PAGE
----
A lawn scarifier or dethatcher is a tool that removes thatch from lawns. Thatch consists of a buildup of organic debris such as dead grass, leaves, stems, moss, and weeds. This buildup can keep water, oxygen, and nutrients from properly penetrating the soil to the roots of the grass. When that happens, a great deal of the moisture will just sit on the surface, which can further increase the growth of moss. In addition, thatch has a lot of carbon, but not much nitrogen, which is bad combination for anyone who wants to grow green grass. Left untreated, thatch can also serve as a breeding ground for insects and plant disease. In the worst-case scenario, thatch can kill a lawn altogether.
A lawn scarifier cuts through the topsoil, and breaks up the thatch. As it makes its way across the lawn it digs into the soil with sharp metal tines. This process aerates and loosens the soil, making it healthier and better able to grow seed. Scarifying also gets rid of moss and, as a bonus, removes most of any lurking weeds. Although similar to a cultivator, a scarifier digs more deeply into the soil, which makes it a very different tool.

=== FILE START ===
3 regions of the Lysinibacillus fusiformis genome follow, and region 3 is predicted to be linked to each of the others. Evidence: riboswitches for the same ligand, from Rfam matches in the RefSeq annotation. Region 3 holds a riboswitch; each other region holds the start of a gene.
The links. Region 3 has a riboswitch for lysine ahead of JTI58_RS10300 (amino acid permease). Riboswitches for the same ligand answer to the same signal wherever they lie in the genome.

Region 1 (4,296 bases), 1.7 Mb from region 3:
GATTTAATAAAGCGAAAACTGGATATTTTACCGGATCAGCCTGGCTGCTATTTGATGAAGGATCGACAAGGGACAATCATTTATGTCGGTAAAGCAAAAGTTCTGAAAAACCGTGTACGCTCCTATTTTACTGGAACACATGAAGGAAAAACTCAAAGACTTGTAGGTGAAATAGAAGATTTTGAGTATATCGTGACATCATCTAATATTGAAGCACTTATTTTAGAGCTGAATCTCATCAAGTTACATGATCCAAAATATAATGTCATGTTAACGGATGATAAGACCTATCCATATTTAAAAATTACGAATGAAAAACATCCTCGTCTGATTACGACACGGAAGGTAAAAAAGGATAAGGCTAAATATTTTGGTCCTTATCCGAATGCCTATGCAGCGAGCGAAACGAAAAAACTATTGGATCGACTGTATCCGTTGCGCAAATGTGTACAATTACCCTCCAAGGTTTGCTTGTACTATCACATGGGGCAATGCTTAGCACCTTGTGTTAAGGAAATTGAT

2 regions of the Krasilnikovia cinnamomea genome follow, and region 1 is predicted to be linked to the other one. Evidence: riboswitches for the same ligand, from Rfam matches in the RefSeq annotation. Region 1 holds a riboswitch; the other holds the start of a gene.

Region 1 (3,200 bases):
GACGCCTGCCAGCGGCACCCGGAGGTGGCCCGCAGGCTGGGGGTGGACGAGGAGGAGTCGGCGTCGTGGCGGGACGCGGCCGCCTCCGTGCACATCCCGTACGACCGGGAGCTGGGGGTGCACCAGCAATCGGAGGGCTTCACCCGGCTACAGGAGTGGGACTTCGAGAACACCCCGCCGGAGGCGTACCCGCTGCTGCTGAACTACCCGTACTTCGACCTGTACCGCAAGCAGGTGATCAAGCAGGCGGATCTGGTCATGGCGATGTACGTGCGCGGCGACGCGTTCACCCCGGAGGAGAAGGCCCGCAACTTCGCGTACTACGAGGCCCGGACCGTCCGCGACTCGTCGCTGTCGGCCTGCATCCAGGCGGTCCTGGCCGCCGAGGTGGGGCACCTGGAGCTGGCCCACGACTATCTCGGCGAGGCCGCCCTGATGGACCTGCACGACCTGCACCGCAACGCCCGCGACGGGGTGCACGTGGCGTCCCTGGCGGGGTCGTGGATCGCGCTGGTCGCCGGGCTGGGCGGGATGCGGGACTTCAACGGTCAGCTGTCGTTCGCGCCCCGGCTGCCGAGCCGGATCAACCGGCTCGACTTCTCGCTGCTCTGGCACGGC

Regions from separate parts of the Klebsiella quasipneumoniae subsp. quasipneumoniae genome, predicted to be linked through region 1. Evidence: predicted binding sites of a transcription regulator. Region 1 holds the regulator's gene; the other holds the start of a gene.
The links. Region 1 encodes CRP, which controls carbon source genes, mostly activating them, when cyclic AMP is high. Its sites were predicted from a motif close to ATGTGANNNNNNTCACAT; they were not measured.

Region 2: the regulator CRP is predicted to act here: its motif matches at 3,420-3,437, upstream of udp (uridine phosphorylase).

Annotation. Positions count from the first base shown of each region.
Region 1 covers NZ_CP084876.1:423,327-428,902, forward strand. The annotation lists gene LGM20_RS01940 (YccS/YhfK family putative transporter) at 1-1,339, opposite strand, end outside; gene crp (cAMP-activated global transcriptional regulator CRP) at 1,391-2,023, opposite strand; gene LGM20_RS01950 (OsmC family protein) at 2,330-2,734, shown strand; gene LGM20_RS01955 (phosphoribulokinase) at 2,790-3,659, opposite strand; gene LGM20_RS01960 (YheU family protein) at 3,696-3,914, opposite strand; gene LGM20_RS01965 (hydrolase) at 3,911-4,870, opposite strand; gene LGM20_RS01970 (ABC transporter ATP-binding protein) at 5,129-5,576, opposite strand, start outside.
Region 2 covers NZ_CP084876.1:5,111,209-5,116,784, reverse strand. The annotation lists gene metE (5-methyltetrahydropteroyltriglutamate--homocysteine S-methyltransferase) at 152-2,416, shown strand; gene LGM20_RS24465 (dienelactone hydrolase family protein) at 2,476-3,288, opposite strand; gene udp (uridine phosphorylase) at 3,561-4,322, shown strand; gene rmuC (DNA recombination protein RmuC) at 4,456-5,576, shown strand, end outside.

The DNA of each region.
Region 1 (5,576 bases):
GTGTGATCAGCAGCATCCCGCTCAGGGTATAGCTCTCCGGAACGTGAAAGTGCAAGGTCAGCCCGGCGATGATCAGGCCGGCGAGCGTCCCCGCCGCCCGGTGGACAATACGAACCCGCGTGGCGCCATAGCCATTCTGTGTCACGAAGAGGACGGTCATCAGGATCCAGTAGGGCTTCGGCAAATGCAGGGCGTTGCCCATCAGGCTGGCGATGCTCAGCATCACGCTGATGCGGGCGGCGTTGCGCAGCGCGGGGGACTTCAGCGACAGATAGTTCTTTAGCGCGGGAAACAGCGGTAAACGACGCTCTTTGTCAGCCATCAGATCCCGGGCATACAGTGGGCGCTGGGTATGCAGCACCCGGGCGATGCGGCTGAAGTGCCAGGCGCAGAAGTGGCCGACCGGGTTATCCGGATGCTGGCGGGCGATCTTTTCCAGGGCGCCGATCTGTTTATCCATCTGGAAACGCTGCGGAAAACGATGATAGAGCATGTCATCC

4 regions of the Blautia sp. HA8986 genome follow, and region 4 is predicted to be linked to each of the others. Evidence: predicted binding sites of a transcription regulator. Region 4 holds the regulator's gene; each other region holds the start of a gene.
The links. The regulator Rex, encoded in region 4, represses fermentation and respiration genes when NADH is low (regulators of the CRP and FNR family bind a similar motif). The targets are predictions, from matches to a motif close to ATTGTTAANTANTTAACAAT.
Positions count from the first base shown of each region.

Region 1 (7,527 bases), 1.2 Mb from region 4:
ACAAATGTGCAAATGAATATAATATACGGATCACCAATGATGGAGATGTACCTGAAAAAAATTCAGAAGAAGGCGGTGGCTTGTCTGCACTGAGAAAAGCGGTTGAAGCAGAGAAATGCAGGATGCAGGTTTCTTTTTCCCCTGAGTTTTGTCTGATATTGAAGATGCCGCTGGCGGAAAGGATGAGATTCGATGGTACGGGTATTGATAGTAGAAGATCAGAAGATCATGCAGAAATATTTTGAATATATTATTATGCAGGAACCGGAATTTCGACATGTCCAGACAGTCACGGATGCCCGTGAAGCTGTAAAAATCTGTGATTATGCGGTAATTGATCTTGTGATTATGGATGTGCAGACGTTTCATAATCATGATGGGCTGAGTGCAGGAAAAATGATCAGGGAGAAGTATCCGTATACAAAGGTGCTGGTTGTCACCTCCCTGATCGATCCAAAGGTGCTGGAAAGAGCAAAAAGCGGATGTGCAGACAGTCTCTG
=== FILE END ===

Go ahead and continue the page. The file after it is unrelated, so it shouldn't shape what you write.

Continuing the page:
If your thatch is more than half an inch deep, it’s time to scarify. Scarifying is usually done in the fall or spring, but it can be done any time you need to remove thatch or prepare some land for a new garden. After using a scarifier to deal with thatch, it’s a good idea to leave a little of the thatch behind, so that it can decompose and feed the soil. A lawn sweeper can take care of the rest.
Lawn scarifiers come in a variety of different forms. The basic, manual scarifiers look a lot like manual lawn mowers, with the exception of the tines on the end. They operate like manual mowers as well, with the user pushing it across the lawn. These work best when dealing with a smaller area of grass. For larger lawns there are self-propelled scarifiers that the user guides by hand but are propelled by an engine. These are able to dig deeper because they’re heavier, which makes them better suited for bigger jobs. For really big jobs, there are tractor-pulled scarifiers.
Whichever lawn scarifier you choose should have vertical knife blades, because those are the most effective at removing thatch. For the first pass use one of the shallower settings for the blades. After the first pass, slightly increase the setting of the blade depth, and change the angle. Repeat this pattern until the thatch is properly broken up. While it may be tempting to just put the thing on its deepest setting and get it all done in one go, that’s a bad idea. You could end up ripping up your entire lawn and kill a good chunk of it to boot. The goal here is to leave a 75% of your lawn intact at a minimum.